State v. Dahlquist, 231 N.C. App. 100 (Dec. 3, 2013)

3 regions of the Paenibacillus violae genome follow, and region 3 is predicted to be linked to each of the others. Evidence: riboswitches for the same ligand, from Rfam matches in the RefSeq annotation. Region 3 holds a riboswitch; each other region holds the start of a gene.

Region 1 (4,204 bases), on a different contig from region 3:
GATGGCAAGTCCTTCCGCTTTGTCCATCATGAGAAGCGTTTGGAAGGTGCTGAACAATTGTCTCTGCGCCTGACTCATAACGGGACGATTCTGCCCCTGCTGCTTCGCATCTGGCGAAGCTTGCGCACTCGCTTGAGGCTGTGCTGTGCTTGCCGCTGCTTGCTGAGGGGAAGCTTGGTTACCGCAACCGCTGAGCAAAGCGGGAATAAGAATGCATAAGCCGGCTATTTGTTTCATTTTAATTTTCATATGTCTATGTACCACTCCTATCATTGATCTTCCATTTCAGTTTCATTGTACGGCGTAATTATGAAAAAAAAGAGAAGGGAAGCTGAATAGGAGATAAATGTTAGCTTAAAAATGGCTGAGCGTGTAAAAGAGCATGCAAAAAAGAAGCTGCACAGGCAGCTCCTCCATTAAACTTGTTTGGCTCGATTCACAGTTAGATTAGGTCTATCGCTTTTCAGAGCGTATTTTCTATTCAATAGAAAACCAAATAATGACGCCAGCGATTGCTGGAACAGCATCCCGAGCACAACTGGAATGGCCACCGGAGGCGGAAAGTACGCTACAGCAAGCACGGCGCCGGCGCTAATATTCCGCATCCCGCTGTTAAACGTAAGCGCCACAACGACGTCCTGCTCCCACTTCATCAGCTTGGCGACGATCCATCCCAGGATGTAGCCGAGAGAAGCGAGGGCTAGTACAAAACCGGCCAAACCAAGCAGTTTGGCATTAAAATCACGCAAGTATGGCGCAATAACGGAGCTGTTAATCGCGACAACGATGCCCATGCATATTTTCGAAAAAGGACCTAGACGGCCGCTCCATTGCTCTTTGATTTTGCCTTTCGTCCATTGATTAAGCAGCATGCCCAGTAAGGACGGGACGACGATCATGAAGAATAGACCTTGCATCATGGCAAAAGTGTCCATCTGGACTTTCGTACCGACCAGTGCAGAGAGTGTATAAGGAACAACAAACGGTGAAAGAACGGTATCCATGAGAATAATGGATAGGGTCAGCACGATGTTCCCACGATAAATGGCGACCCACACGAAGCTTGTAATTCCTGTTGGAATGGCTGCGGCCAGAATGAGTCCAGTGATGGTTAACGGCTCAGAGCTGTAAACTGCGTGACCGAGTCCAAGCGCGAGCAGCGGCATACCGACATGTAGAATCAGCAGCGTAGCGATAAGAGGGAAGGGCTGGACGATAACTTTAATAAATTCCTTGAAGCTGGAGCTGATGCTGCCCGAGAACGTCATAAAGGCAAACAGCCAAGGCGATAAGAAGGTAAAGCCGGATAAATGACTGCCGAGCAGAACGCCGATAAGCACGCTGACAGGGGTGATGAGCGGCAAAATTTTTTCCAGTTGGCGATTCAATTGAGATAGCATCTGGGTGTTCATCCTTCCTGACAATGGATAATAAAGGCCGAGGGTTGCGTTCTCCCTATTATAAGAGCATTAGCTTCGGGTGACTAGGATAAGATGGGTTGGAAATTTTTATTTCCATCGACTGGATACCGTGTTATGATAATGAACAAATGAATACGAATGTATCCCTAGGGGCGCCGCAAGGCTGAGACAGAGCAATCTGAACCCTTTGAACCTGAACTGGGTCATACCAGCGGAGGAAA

In this DWI case, the trial court properly denied the defendant’s motion to suppress evidence obtained from blood samples taken at a hospital without a search warrant where probable cause and exigent circumstances supported the warrantless blood draw. Noting the U.S. Supreme Court’s recent decision in Missouri v. McNeely (the natural dissipation of alcohol in the bloodstream does not constitute an exigency in every case sufficient to justify conducting a blood test without a warrant), the court found that the totality of the circumstances supported the warrantless blood draw. Specifically, when the defendant pulled up to a checkpoint, an officer noticed the odor of alcohol and the defendant admitted to drinking five beers. After the defendant failed field sobriety tests, he refused to take an intoxilyzer test. The officer then took the defendant to the hospital to have a blood sample taken without first obtaining a search warrant. The officer did this because it would have taken 4-5 hours to get the sample if he first had to travel to a magistrate for a warrant. The court noted however that the “’video transmission’ option that has been allowed by G.S. 15A-245(a)(3) [for communicating with a magistrate] . . . is a method that should be considered by arresting officers in cases such as this where the technology is available.” It also advised: “[W]e believe the better practice in such cases might be for an arresting officer, where practical, to call the hospital and the [magistrate’s office] to obtain information regarding the wait times on that specific night, rather than relying on previous experiences.”